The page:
Governor Lamont Signs Legislation Increasing Accountability Among Connecticut’s Utility Companies Amid Service Disruptions
(HARTFORD, CT) – Governor Ned Lamont today announced that he has signed legislation that increases accountability among Connecticut’s utility companies by implementing a performance-based incentive system that ensures their earnings and profits are tied to good performance and certain penalties can be enacted amid extensive service disruptions.
Under the legislation, the Public Utilities Regulatory Authority (PURA) will be responsible for establishing the system, which will focus on several factors such as safety, reliability, storm response, affordability, the state’s environmental goals, customer satisfaction, communication with municipalities, and equity.
The bill also enables PURA to implement an interim rate decrease, low-income rate, and economic development rates that provide consumer relief during the current recession, directs the administration to investigate whether Connecticut’s participation in the wholesale energy markets administered by the regional independent system operator advances the state’s policy goals, and expands a program that protects critical infrastructure from the threat of severe weather and other climate impacts.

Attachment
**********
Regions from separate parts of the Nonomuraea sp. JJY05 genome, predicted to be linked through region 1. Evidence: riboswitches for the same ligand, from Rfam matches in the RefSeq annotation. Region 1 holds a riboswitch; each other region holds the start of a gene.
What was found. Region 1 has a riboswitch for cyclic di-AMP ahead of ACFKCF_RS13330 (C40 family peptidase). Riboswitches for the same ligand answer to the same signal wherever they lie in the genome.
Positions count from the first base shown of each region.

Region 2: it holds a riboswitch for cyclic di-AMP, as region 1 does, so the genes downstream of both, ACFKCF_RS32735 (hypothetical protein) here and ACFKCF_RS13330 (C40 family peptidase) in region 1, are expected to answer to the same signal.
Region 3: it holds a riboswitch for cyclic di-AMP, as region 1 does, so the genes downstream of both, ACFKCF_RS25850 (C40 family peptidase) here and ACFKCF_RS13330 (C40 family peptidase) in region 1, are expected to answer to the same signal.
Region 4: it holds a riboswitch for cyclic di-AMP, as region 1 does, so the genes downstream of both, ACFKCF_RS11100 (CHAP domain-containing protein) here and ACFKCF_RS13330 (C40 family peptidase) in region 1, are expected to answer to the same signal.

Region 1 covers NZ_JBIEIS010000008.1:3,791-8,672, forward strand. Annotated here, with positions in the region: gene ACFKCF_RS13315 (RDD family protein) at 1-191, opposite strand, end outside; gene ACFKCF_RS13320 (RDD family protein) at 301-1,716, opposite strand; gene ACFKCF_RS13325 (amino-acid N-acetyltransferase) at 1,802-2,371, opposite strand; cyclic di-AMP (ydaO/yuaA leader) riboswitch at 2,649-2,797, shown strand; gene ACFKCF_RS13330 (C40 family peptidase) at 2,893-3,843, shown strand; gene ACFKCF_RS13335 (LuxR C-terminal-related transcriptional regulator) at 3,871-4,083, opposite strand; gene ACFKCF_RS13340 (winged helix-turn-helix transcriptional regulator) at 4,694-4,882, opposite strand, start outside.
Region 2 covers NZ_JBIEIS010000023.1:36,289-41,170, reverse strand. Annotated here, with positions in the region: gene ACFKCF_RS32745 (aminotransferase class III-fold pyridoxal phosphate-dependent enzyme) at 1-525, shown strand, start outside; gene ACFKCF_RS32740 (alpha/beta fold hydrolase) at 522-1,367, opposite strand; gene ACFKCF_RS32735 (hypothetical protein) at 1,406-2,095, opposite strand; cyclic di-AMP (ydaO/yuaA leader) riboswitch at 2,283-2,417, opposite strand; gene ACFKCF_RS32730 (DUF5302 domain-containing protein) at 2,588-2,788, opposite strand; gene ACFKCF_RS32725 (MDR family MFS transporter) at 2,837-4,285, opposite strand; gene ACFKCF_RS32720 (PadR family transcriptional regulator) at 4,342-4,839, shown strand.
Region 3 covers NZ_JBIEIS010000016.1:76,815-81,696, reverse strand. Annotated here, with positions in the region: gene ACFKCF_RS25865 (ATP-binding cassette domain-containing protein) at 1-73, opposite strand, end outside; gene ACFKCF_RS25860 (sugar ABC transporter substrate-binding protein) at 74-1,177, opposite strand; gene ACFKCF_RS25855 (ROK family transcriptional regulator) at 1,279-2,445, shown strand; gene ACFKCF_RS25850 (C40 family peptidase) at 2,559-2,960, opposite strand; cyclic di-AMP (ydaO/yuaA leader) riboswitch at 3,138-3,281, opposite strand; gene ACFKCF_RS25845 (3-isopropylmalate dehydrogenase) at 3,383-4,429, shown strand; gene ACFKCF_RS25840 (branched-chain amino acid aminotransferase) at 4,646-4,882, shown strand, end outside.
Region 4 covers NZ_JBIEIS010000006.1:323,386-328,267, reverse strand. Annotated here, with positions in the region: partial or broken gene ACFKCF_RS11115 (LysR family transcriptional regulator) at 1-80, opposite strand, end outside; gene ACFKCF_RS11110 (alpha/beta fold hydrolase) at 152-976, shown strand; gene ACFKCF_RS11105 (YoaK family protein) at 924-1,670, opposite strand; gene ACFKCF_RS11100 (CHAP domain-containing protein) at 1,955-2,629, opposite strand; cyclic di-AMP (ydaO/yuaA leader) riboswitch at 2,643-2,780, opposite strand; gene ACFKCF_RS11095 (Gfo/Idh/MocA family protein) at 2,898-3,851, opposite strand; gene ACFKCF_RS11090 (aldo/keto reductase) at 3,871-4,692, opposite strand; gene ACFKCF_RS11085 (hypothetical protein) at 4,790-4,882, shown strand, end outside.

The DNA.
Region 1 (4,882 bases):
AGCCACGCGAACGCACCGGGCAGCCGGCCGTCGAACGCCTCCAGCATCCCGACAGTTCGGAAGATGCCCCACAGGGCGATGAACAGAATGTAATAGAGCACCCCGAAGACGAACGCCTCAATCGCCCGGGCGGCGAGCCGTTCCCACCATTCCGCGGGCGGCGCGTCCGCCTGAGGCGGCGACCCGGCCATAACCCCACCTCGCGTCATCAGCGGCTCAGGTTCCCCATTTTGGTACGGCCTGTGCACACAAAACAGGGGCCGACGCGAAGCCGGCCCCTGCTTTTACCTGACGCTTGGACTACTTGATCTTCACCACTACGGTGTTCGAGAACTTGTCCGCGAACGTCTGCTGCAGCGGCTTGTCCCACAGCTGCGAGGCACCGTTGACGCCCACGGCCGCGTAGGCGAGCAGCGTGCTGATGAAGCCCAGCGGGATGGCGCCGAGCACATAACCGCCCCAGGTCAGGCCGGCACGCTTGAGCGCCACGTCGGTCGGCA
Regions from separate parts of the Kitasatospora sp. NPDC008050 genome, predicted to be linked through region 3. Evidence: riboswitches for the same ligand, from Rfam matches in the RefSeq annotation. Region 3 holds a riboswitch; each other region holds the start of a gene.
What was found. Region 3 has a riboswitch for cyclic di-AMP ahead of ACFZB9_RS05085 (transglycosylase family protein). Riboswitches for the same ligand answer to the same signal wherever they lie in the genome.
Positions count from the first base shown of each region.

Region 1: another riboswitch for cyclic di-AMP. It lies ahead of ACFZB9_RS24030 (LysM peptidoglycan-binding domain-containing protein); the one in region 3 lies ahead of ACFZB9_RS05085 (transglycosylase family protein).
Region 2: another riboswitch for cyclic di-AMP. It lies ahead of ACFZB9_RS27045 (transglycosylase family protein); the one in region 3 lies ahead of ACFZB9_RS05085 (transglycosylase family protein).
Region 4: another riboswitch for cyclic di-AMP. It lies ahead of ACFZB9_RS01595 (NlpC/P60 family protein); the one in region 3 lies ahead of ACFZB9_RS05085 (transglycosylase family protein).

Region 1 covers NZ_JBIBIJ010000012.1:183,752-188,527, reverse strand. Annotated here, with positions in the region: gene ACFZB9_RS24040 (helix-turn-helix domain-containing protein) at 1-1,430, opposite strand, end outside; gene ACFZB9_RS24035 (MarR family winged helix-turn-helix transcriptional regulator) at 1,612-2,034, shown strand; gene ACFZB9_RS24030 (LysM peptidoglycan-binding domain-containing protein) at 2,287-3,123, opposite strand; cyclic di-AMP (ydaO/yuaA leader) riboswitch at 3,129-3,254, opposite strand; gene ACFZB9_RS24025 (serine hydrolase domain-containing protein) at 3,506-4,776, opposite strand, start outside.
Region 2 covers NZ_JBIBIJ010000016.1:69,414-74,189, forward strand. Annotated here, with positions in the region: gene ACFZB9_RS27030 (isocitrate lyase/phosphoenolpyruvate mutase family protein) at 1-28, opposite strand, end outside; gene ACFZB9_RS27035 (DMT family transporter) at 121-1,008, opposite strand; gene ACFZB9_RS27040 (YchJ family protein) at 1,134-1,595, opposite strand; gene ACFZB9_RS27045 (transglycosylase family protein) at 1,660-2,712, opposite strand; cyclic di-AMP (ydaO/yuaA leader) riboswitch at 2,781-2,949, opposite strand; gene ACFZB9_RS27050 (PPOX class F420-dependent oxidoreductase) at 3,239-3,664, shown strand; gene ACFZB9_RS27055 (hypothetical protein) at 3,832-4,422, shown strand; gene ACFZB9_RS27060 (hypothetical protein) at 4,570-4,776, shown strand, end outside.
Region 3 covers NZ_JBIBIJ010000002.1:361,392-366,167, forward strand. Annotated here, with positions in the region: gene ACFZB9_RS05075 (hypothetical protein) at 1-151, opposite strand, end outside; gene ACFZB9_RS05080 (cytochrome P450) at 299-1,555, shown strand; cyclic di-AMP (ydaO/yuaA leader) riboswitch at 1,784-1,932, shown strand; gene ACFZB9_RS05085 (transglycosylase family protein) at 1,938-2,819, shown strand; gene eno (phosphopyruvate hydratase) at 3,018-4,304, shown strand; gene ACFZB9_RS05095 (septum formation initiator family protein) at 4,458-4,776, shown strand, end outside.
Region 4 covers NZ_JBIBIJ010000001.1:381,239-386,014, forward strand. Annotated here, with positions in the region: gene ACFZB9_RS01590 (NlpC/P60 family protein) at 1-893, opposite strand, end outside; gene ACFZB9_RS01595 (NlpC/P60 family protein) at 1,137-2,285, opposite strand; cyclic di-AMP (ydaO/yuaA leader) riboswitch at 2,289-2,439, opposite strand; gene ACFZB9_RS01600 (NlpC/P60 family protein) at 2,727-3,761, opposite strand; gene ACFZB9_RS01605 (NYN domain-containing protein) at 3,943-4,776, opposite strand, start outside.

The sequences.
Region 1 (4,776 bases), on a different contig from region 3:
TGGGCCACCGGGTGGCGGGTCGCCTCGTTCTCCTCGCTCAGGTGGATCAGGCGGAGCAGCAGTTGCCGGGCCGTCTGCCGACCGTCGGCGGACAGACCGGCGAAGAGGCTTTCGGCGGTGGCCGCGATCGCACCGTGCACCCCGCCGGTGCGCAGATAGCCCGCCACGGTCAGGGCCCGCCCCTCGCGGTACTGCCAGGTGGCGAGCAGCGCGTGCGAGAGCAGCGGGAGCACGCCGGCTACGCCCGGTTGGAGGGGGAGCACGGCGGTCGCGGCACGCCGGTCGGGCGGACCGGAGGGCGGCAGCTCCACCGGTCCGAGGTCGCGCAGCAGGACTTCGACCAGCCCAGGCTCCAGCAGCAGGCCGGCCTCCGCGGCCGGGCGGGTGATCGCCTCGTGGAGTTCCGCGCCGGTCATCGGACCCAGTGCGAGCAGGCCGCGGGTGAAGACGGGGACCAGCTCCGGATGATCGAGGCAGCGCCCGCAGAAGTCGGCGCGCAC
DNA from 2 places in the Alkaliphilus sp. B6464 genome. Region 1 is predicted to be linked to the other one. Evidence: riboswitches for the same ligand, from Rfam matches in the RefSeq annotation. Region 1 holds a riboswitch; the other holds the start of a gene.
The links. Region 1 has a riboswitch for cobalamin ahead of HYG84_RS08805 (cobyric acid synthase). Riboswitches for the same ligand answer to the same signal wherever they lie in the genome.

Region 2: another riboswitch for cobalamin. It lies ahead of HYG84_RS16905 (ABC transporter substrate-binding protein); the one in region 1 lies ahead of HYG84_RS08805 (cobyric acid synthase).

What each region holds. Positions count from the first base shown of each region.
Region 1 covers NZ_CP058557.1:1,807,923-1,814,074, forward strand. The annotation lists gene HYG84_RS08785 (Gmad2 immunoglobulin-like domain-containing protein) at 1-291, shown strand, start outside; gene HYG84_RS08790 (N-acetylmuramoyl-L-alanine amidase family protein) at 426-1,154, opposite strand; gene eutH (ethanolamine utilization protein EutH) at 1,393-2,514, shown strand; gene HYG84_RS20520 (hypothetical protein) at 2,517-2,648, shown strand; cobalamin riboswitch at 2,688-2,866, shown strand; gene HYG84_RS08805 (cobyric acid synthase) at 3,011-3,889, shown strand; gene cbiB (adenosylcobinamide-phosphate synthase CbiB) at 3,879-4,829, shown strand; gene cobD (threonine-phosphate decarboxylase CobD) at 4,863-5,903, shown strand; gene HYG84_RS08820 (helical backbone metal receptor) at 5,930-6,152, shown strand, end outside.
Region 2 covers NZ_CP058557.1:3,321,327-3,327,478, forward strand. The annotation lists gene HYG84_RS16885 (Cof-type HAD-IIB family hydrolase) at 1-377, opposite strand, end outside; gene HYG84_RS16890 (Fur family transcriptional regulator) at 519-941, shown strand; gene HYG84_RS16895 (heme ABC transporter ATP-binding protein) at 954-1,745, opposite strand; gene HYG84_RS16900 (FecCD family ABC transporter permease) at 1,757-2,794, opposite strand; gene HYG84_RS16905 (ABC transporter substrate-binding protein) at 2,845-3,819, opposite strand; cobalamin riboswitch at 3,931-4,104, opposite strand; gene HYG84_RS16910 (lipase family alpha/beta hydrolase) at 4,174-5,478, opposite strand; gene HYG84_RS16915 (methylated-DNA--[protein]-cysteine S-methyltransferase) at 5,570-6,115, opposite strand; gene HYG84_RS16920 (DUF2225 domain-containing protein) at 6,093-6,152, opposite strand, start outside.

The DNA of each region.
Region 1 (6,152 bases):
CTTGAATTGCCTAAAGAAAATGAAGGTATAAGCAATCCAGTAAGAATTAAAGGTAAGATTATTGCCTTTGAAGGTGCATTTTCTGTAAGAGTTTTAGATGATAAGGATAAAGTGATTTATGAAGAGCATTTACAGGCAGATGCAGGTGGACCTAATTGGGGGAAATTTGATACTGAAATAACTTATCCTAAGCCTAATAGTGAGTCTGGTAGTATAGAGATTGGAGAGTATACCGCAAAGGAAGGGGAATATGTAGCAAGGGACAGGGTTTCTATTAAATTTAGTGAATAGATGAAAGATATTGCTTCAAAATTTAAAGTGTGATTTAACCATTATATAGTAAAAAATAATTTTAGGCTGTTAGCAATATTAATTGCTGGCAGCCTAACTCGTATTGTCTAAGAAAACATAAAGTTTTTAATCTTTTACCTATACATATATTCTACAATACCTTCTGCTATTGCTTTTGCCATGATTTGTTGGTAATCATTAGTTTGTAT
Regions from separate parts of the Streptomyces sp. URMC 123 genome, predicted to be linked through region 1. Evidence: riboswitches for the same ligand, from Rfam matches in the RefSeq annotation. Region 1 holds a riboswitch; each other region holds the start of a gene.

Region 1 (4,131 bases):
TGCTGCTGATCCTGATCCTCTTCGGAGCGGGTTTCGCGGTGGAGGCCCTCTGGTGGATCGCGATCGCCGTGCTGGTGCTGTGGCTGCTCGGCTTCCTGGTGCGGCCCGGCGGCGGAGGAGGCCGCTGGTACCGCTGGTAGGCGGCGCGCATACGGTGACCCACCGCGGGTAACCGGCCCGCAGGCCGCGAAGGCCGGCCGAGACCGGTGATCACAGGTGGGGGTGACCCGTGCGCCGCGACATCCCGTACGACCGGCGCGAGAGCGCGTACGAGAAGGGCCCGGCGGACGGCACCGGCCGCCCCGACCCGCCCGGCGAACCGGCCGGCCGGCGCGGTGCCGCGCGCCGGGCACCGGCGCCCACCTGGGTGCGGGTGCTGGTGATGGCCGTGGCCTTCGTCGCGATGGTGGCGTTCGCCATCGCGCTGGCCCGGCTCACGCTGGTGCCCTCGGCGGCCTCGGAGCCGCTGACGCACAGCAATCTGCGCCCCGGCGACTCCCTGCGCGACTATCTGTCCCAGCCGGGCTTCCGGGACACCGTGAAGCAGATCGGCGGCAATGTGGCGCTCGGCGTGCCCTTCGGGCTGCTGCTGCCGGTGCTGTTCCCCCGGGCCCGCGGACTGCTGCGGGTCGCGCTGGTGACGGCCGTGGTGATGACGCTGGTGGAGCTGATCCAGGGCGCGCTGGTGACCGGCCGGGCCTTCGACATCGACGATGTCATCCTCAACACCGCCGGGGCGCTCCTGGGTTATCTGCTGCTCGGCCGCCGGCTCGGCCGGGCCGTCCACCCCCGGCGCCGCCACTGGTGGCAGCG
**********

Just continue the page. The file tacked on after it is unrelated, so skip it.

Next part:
“Utility companies provide a critical service that can quite literally mean life or death in certain situations, and ratepayers deserve a level of respect that puts them above profits,” Governor Lamont said. “I congratulate Senator Needleman, Representative Arconti, Senator Formica, Representative Ferraro, and subject-matter experts and stakeholders across the state on sending a bill to my desk that sets Connecticut firmly on the path toward tying utility rates to utility companies’ performance.”
The legislation is House Bill 7006, An Act Concerning Emergency Response by Electric Distribution Companies, the Regulation of Other Public Utilities and Nexus Provisions for Certain Disaster-Related or Emergency-Related Work Performed in the State.
It was approved by near-unanimous margins in both chambers of the state legislature, with only four Republicans in the House voting against the bill.